“Across all of these age groups, the hospitalizations are overwhelmingly in the unvaccinated population. Hospitals are reporting anywhere from 80% to 90% of cases are in unvaccinated individuals,” Weiss said.
Hospitals are making adjustments as the COVID-19 caseloads increase.
AdventHealth has halted elective procedures at AdventHealth Carrollwood, AdventHealth Dade City and AdventHealth Zephyhrhills, and at its AdventHealth Sebring facility, according to a media advisory issued Aug. 20.
“This decision allows us to further plan for the increased need for hospital beds, resources, and advocate for patients and team members. Patients will be notified if their procedure will be canceled,” the hospital chain announced.
AdventHealth “continues to see a significant increase in COVID-19 cases at its facilities across West Florida and has far surpassed its highest peak at any point in the pandemic,” the advisory adds.
The hospital system’s 10 hospitals in its West Florida Division had 600 currently admitted COVID-19 positive patients, according to the Aug. 20 advisory.
BayCare, another health care system in The Laker/Lutz News coverage area, paused all of its elective surgeries and procedures at its hospitals in Pinellas, Pasco and Polk counties, regardless of whether they require an overnight stay, effective Aug. 14, according to the hospital’s website.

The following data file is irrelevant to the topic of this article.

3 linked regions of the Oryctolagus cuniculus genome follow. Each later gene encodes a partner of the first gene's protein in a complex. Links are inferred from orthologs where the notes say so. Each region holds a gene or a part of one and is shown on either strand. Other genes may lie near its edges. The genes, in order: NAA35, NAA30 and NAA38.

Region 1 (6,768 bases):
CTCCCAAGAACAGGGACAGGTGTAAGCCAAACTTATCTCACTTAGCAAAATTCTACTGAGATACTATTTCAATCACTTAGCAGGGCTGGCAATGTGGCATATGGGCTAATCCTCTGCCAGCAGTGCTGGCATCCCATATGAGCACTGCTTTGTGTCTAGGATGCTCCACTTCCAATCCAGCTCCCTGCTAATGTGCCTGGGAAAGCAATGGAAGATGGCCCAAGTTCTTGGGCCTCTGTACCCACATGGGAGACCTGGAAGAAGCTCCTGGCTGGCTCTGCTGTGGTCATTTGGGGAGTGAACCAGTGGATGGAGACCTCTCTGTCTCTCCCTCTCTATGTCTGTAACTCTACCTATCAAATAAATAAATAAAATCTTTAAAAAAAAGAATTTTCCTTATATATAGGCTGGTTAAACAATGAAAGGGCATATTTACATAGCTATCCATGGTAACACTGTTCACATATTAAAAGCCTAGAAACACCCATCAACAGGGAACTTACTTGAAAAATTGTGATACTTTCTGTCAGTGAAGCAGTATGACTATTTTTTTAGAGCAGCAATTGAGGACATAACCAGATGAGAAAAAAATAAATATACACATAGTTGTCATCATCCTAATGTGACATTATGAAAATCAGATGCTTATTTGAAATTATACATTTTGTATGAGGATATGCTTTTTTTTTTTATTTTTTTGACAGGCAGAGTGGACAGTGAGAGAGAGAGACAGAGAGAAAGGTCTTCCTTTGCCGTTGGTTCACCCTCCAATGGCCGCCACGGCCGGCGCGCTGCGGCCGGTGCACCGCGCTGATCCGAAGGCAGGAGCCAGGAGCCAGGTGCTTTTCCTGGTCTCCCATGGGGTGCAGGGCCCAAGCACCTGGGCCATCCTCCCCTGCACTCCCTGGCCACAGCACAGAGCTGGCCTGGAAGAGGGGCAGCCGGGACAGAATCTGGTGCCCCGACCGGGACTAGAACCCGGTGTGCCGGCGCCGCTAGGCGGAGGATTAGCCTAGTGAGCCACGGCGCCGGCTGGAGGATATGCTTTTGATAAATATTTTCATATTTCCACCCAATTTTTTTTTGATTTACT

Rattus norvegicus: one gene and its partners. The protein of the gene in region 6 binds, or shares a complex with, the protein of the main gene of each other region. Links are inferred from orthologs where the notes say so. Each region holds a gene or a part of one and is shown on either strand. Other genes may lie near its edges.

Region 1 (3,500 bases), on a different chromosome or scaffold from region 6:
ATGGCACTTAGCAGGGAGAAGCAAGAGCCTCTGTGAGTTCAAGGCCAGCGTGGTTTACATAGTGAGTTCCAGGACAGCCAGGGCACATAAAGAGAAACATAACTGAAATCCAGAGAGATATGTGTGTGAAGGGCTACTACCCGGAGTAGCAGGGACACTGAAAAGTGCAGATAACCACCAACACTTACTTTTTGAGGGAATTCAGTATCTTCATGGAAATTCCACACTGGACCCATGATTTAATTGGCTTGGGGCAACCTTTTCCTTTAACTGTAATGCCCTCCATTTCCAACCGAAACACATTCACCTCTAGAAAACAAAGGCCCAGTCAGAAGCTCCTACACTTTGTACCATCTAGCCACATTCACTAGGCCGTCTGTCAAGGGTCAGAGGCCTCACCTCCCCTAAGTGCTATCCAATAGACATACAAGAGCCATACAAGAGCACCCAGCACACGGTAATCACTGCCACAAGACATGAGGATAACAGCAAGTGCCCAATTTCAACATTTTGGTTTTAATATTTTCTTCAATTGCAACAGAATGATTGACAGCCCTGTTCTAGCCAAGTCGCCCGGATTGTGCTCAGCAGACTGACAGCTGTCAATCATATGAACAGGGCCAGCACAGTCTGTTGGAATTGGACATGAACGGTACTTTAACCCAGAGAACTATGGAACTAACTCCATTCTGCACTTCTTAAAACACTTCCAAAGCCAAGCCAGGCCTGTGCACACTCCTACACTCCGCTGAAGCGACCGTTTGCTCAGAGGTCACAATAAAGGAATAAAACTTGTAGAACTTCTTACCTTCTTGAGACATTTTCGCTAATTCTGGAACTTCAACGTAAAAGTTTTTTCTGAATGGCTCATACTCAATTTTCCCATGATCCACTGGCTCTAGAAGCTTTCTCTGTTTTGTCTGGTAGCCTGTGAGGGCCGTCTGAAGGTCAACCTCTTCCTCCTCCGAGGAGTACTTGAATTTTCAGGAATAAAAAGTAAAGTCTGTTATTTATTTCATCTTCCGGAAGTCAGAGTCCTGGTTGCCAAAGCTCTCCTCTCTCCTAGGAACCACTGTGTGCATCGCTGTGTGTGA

“This will help reserve resources for the urgent and emergent needs of severely ill patients,” the posting says.
“COVID-19 hospitalizations have increased 10-fold since the beginning of July, and today we have more than 1,000 COVID positive patients in our 14 acute care hospitals across the Tampa Bay area,” Glenn Waters, chief operating officer for BayCare, said in a website post.
“We’re making these operational adjustments to be sure we can continue providing safe, high-quality care to the recent influx of COVID patients, in addition to hundreds of other people in our hospitals with unrelated, serious medical issues,” Waters said.
In a new development, Gov. Ron DeSantis held a news conference last week to announce the opening of local sites to provide a new monoclonal antibody treatment for patients who are 12 years old or older. The treatment can prevent hospitalization or death in COVID-19 patients.
DeSantis presided at the opening of the site at the Fasano Hurricane Shelter, at 11611 Denton Ave., in Hudson.
Another site has opened in Hillsborough County at King Forest Park, at 8008 E. Chelsea St., in Tampa. The only access into the park is off Orient Road just north of Dr. Martin Luther King Jr. Boulevard, according to a Hillsborough County news release.
Both sites will be open daily, 9 a.m. to 5 p.m.
For additional details, call the Florida Department of Health Monoclonal Antibody Treatment Support Line at 850-344-9637.
COVID-19 statistics: Aug. 13 to Aug. 19
New cases: 150,118
Positivity rate 19.8%
New cases: 11,161
Positivity rate: 22%
New cases: 4,223
Positivity rate: 26.4%
Source: Florida Department of Health
Symptoms of COVID-19 may include:
- Fever or chills
- Shortness of breath or difficulty breathing
- Muscle or body aches
- New loss of taste or smell
- Sore throat
- Congestion or runny nose
- Nausea or vomiting
Source: U.S. Centers for Disease Control and Prevention
Published August 25, 2021